Rev 937 Lawsuit Involving Leach Oil Company Site and Rev 973 Site
Case Name: REV 973 LLC v. John Mouren-Laurens, et al
Case Number: 2:98-cv-10690-DSF-EX
The case Rev 973 v. Mouren-Laurens et al is an environmental litigation claim against two major sites, Mouren-Laurens Site known as ML site, and Leach Oil Site. Rev 973, ML Site and Leach Oil Site are original parties. However, there are thousands of potentially responsible parties (PRP) who are also involved in the legal action. PRP’s are involved in this lawsuit under the Comprehensive Environmental Response, Compensation, and Liability Act of 1980 (CERCLA). To clarify who can be a potentially responsible party for this case, it is necessary to understand what is CERCLA and how it defines PRP’s.
CERCLA is a United States federal law aimed to provide assistance to local communities in protecting the public health, safety, and environment from chemical hazards. It is designed to clean up sites contaminated with hazardous substances as well as broadly define “pollutants or contaminants.”It also gives authority to federal natural resource agencies, states and Native American tribes to recover natural resource damages caused by releases of hazardous substances.
A. CERCLA authorizes two kinds of response actions:
- Short-term Removals, where actions may be taken to address releases or threatened releases requiring prompt response. Classification for removal actions are the follows:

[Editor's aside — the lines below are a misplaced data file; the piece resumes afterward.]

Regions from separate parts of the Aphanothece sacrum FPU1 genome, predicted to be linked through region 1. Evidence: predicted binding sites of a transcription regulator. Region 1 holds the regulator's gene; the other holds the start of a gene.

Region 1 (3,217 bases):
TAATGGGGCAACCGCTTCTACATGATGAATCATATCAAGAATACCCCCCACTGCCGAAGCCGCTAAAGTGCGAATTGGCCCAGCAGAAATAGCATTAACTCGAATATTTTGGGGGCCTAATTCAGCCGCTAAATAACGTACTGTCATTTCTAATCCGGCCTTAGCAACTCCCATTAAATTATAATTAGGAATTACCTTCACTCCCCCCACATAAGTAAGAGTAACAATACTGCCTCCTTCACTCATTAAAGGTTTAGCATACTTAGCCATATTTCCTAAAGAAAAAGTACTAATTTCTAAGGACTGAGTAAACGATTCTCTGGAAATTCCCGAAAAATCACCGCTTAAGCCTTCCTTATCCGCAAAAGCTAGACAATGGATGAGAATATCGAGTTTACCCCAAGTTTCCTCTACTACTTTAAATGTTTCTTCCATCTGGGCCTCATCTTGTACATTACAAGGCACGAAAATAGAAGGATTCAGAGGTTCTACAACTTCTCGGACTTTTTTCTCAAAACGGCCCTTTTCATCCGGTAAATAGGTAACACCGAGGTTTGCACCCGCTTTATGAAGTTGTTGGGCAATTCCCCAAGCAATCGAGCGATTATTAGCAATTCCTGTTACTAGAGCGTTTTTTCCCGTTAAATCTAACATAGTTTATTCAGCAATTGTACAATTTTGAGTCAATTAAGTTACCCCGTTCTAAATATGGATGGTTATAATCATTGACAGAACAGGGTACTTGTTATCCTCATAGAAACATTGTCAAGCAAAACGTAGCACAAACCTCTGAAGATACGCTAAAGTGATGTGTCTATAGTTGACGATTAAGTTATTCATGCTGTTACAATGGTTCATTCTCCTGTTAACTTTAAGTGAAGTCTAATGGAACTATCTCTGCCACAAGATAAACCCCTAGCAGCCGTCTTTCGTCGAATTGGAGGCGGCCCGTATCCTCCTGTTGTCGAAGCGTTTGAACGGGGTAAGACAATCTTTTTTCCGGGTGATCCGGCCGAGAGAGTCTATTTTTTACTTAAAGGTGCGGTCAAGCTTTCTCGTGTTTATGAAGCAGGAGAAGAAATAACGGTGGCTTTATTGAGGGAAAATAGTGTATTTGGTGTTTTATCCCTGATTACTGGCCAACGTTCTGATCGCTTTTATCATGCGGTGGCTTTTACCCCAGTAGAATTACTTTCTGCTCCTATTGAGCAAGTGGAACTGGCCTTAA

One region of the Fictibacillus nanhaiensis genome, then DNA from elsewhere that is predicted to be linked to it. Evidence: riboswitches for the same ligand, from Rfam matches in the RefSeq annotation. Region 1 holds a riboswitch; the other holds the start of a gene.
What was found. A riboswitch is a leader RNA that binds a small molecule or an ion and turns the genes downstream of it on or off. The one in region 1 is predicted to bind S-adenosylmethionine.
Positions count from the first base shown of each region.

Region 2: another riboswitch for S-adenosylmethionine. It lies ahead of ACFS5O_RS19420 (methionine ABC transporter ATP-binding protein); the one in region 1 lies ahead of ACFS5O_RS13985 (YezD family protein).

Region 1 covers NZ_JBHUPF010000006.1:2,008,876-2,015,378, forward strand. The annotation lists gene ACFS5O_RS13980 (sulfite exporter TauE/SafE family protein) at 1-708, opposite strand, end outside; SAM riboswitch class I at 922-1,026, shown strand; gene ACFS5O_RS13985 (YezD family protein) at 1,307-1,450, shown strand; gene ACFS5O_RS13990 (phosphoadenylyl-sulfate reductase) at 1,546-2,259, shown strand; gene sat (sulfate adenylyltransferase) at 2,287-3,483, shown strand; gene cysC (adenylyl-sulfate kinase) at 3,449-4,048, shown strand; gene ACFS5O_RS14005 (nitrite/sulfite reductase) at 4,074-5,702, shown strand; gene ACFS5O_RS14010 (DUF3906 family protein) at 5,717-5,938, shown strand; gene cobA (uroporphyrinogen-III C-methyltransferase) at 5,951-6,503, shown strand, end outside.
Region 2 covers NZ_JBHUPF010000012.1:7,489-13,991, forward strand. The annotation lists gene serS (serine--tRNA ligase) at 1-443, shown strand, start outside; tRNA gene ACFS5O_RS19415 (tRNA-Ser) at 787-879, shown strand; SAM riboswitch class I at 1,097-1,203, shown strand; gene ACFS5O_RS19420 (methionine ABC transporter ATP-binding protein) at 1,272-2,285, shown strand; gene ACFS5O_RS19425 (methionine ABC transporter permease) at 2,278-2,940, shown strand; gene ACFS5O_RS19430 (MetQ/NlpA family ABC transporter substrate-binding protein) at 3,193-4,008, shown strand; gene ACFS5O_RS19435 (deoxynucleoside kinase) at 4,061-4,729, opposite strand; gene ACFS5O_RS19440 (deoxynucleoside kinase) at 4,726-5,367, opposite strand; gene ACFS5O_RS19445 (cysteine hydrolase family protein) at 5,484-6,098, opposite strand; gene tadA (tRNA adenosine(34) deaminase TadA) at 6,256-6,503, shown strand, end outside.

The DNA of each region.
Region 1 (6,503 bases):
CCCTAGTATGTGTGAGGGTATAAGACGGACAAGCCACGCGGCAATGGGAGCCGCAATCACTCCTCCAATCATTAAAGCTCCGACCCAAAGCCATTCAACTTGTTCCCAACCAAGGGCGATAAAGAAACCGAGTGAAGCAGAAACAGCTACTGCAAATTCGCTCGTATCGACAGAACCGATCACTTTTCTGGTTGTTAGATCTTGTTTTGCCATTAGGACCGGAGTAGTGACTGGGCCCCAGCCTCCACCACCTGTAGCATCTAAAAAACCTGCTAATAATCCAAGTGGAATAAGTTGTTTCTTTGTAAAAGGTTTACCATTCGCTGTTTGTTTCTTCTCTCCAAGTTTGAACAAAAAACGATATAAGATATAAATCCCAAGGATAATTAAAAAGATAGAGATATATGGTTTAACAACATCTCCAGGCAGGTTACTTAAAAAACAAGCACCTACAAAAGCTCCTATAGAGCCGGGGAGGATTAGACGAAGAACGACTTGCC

- Non-time critical
- Removal Actions are usually taken if there is danger to human health or the environment.
- Long-term or Remedial response actions, that permanently and significantly reduce the dangers associated with releases or threats of releases of hazardous substances that are serious, but not immediately life threatening. These actions can be conducted only at sites listed on the EPA’s National Priorities List (NPL). Remedial Actions may include preventing the migration of pollutants with containment, or removing and treating or neutralizing toxic substances.
B. A potentially responsible party (PRP) is a possible polluter who may be liable for the contamination or misuse of a particular property. There are four classes of PRP’s who may be liable for contamination at a site:
The current owner or operator of the site;
The owner or operator of a site at the time that disposal of a hazardous substance, pollutant or contaminant occurred;
A person who arranged for the disposal of a hazardous substance, pollutant or contaminant at a site;
And a person who transported a hazardous substance, pollutant or contaminant to a site, who also has selected that site for the disposal of the hazardous substances, pollutants or contaminants.